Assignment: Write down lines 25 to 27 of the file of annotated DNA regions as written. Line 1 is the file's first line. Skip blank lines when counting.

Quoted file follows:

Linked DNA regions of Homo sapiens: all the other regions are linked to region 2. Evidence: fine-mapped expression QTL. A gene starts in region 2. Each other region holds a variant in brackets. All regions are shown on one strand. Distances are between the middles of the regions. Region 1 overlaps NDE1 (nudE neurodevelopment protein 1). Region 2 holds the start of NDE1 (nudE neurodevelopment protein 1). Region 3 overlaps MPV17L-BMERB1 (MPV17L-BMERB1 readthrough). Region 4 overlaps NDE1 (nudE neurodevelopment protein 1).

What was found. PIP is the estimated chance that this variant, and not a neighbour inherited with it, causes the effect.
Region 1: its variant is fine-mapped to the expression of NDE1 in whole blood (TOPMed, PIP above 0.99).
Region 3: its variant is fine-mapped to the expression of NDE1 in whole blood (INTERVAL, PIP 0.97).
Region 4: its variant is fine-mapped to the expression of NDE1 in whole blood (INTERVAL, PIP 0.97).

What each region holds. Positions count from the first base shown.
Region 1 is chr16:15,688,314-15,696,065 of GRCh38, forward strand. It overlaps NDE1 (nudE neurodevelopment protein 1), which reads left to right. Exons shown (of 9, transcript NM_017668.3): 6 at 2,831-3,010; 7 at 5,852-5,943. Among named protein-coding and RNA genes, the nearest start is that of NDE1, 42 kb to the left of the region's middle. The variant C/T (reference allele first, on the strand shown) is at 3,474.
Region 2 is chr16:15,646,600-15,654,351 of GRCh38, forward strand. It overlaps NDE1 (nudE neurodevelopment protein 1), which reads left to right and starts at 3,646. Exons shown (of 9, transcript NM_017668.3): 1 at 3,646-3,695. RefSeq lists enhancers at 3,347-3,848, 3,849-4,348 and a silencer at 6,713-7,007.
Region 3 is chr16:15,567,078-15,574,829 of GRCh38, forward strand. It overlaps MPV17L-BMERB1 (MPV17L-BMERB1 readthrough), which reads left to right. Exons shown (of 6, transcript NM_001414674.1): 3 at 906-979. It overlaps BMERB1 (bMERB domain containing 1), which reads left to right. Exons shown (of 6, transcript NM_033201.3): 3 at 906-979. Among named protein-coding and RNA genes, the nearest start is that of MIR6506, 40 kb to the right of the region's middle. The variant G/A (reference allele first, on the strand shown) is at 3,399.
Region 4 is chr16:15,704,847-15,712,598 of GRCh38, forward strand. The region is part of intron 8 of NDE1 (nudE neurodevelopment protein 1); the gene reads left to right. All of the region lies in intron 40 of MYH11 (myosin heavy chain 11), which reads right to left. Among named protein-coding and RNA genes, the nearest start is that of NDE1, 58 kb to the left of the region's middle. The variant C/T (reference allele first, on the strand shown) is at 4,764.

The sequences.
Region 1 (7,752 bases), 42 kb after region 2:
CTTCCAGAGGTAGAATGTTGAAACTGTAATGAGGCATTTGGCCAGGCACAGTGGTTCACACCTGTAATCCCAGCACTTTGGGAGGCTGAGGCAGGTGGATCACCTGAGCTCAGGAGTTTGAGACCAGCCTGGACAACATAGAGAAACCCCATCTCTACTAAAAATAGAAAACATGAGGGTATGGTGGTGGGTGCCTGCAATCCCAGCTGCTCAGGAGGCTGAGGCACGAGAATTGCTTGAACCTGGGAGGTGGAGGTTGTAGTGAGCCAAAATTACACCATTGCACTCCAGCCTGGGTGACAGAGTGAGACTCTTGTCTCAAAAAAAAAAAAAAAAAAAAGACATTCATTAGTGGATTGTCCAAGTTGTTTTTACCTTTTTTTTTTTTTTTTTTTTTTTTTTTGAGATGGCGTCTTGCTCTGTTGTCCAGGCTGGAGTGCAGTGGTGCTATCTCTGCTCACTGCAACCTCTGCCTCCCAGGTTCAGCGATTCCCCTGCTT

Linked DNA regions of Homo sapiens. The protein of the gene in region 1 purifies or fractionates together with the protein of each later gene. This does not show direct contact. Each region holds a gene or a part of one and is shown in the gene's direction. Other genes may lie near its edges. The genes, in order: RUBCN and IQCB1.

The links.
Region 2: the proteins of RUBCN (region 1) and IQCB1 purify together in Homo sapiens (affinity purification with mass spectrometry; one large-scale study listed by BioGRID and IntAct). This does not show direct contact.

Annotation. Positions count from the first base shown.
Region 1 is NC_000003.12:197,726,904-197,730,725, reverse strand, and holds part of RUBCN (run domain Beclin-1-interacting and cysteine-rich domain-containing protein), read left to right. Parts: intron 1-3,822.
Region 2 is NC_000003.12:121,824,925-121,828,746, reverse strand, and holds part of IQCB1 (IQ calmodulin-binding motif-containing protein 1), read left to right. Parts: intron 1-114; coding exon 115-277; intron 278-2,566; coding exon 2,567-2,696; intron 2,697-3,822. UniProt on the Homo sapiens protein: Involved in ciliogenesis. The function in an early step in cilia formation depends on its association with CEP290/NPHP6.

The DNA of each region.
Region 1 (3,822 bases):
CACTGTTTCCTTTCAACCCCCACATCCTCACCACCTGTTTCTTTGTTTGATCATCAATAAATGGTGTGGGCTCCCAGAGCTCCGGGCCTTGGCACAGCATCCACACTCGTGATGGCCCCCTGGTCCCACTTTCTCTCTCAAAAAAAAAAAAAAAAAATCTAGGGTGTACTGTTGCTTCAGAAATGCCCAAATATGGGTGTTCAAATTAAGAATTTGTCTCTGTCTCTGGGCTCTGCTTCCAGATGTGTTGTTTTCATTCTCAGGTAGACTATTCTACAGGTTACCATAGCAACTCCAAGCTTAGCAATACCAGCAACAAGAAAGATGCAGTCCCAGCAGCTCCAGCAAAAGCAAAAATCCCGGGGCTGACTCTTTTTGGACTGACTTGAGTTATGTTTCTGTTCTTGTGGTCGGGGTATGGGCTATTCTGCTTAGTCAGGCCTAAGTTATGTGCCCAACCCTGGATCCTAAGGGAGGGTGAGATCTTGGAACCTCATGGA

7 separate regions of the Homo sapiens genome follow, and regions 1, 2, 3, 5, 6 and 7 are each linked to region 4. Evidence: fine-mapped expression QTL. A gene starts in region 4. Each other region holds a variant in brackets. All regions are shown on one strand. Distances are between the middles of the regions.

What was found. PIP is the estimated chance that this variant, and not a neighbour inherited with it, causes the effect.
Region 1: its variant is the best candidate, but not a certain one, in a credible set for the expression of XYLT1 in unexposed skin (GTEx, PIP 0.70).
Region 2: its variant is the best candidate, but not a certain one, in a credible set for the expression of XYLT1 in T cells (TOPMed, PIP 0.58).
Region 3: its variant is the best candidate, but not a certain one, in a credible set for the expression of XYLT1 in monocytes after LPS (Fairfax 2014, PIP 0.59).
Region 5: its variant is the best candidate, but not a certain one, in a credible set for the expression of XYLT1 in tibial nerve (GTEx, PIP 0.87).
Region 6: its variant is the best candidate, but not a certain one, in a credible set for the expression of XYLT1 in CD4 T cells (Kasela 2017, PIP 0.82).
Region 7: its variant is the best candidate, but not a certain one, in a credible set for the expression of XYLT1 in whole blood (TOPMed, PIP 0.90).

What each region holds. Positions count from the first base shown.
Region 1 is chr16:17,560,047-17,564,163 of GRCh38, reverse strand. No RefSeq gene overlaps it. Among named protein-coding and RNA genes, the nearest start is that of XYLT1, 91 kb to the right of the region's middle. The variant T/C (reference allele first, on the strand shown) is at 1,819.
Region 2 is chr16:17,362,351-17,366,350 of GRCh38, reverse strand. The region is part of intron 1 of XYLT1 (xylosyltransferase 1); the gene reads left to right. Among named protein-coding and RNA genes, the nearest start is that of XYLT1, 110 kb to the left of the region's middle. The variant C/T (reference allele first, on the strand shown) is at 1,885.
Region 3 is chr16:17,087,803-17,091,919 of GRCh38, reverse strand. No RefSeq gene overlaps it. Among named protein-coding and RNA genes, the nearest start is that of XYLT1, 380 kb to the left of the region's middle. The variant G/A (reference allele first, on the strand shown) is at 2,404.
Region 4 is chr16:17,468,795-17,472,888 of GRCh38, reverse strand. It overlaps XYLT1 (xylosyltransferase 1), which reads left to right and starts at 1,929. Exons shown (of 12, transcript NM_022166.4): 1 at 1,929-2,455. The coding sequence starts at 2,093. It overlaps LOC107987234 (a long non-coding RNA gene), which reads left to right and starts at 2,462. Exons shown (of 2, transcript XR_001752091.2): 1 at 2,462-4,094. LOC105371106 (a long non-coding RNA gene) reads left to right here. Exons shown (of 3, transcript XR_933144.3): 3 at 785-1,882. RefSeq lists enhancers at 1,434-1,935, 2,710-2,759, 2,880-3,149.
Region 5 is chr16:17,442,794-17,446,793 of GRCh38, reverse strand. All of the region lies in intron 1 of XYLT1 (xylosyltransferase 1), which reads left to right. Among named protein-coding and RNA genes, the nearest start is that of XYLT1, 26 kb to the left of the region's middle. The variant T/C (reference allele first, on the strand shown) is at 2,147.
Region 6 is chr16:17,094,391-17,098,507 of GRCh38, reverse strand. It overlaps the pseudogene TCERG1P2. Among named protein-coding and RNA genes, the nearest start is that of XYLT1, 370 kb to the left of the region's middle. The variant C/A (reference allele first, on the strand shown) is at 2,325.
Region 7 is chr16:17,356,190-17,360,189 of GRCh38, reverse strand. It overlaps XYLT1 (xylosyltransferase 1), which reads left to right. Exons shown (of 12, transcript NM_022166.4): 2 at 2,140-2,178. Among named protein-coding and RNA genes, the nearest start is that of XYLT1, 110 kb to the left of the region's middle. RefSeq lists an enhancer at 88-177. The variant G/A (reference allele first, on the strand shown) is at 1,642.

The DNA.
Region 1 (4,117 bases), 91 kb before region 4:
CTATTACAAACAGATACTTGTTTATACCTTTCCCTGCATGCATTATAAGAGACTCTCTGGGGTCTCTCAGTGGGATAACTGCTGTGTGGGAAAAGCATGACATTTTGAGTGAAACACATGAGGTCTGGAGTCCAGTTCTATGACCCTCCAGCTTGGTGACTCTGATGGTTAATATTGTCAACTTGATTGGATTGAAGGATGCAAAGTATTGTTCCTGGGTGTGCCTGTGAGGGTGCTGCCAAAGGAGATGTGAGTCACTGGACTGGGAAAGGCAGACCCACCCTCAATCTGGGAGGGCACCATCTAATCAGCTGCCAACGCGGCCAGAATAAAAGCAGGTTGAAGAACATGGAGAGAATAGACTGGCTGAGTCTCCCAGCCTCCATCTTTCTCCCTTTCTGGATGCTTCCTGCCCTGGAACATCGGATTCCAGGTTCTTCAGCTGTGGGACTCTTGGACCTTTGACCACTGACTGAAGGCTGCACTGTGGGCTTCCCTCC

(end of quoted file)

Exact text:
Region 1: its variant is the best candidate, but not a certain one, in a credible set for the expression of XYLT1 in unexposed skin (GTEx, PIP 0.70).
Region 2: its variant is the best candidate, but not a certain one, in a credible set for the expression of XYLT1 in T cells (TOPMed, PIP 0.58).
Region 3: its variant is the best candidate, but not a certain one, in a credible set for the expression of XYLT1 in monocytes after LPS (Fairfax 2014, PIP 0.59).